Twitter Languages in London | Developing Spatial Literacy | Scoop.it

This map is a fantastic geovisualization that maps the spatial patterns of languages used on the social media platform Twitter.  This map was in part inspired by a Twitter map of Europe.  While most cities would be expected to be lingistically homogenous, but London's cosmopolitan nature and large pockets of immigrants.

   

Tags: social media, language, neighborhood, visualization, cartography.


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Betty Denise's comment, November 7, 2012 1:13 PM
Thank you – again – for your tremendous partnership
Ursula O'Reilly Traynor's comment, December 14, 2012 9:29 PM
thanks for this! we have shared!
Ursula O'Reilly Traynor's comment, December 14, 2012 9:29 PM
thanks for this! we have shared!
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Remote Sensing and Land Cover Change

Remote Sensing and Land Cover Change | Developing Spatial Literacy | Scoop.it

By moving the slider, the user can compare 1990 false-color Landsat views (left) with recent true-color imagery (right). Humans are increasingly transforming Earth’s surface—through direct activities such as farming, mining, and building, and indirectly by altering its climate.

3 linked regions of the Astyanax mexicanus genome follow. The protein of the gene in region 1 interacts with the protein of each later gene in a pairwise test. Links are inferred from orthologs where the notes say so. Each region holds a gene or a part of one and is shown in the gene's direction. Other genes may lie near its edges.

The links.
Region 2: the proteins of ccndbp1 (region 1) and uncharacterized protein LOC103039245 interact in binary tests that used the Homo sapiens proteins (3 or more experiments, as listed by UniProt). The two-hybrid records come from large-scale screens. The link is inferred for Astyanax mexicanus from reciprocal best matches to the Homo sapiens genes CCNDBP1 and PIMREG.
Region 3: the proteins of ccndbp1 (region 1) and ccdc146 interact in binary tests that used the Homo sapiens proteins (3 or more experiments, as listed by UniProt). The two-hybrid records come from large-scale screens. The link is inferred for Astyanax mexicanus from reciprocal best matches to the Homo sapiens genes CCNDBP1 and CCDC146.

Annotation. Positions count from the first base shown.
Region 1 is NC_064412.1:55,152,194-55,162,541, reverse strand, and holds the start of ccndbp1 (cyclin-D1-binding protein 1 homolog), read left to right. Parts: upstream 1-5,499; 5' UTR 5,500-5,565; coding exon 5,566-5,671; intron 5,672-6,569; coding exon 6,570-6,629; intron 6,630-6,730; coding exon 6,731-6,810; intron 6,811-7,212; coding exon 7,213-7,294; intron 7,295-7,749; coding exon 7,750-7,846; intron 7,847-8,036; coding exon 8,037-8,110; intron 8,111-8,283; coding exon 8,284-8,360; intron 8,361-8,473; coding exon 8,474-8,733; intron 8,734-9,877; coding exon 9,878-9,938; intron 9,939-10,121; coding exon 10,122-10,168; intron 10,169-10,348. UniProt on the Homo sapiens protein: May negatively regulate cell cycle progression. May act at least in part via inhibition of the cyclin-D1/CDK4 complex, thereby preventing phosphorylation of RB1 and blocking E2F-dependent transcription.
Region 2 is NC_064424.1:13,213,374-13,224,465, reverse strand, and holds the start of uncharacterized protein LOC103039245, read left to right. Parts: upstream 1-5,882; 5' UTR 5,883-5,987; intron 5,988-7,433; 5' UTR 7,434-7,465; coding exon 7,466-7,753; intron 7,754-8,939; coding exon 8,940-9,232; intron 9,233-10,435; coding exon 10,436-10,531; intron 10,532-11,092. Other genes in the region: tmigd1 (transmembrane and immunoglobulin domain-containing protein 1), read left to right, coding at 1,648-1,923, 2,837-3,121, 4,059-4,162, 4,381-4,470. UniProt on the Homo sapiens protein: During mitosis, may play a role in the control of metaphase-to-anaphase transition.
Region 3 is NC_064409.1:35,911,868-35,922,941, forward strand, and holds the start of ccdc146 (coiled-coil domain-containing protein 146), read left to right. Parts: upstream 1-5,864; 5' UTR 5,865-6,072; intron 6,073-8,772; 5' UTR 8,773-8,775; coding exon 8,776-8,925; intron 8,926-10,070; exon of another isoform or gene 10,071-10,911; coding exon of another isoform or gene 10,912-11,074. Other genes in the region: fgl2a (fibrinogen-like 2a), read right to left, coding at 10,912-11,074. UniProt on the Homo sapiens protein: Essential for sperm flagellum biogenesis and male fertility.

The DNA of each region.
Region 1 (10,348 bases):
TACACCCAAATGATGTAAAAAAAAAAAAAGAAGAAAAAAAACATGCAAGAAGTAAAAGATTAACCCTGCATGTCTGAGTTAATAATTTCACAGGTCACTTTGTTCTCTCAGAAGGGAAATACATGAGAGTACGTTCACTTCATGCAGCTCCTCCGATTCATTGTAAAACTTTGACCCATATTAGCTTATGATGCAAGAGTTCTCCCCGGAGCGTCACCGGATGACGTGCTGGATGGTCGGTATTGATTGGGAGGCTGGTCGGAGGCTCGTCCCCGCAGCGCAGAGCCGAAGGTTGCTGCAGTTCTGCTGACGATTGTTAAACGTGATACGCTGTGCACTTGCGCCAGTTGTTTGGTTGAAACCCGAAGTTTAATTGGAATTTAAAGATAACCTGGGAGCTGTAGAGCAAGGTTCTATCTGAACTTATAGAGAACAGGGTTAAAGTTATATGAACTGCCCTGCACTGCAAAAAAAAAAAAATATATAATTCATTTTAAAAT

This interactive feature includes 12 places that have experienced significant change since 1990.  This is an user-friendly way to compare remote sensing images over time.  Pictured above is the Aral Sea, which is and under-the-radar environmental catastrophe in Central Asia that has its roots in the Soviet era's (mis)management policies.  

 

Tags: remote sensing, land use, environment, geospatial, environment modify, esri, unit 1 Geoprinciples, zbestofzbest.


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James Hobson's curator insight, October 21, 6:44 PM

(Central Asia topic 3)

The Aral Sea is perhaps one of the most rapidly-changing, large-scale examples of climate change. Though the climate of the region has been getting statistically drier over recent years, it is impossible to say that the full extent has not been exacerbated by humanity. Yes, growing more and more crops seems like a good idea at first, but if it means having no water to grow crops the next year it is much more detrimental.

I found it interesting how not only the water level is dropping, but effect it is having on the local climate as a result (such as less lake-effect precipitation). This goes to show how truly interconnect our planet's systems are to themselves.

Also, I couldn't help but notice the obvious parallels between the Aral Sea and Lake Mead: growing populations, increased water usage, and 'domino-effect' impacts on their regions.

Shanelle Zaino's curator insight, October 22, 2:24 PM

Looking at the images above it is understandable that the disappearance of the Aral Sea is known as the greatest environmental disaster (that we are not talking about). The amount of change that has taken place in this area is incomprehensible for the amount of time it has taken. Humans so often do not consider their actions on this planet , I believe what has taken place here is an utter shame.

Jake Red Dorman's curator insight, November 13, 2:25 PM

Clearly the water level has decreased in Kazakhstan from 1990 until now. Farming, mining, and building are all indirectly changing the geography of some places. The use of rivers for cotton irrigation has shrunk by 3 quarters in the last 50 years and it is extremely affecting the Aral Sea.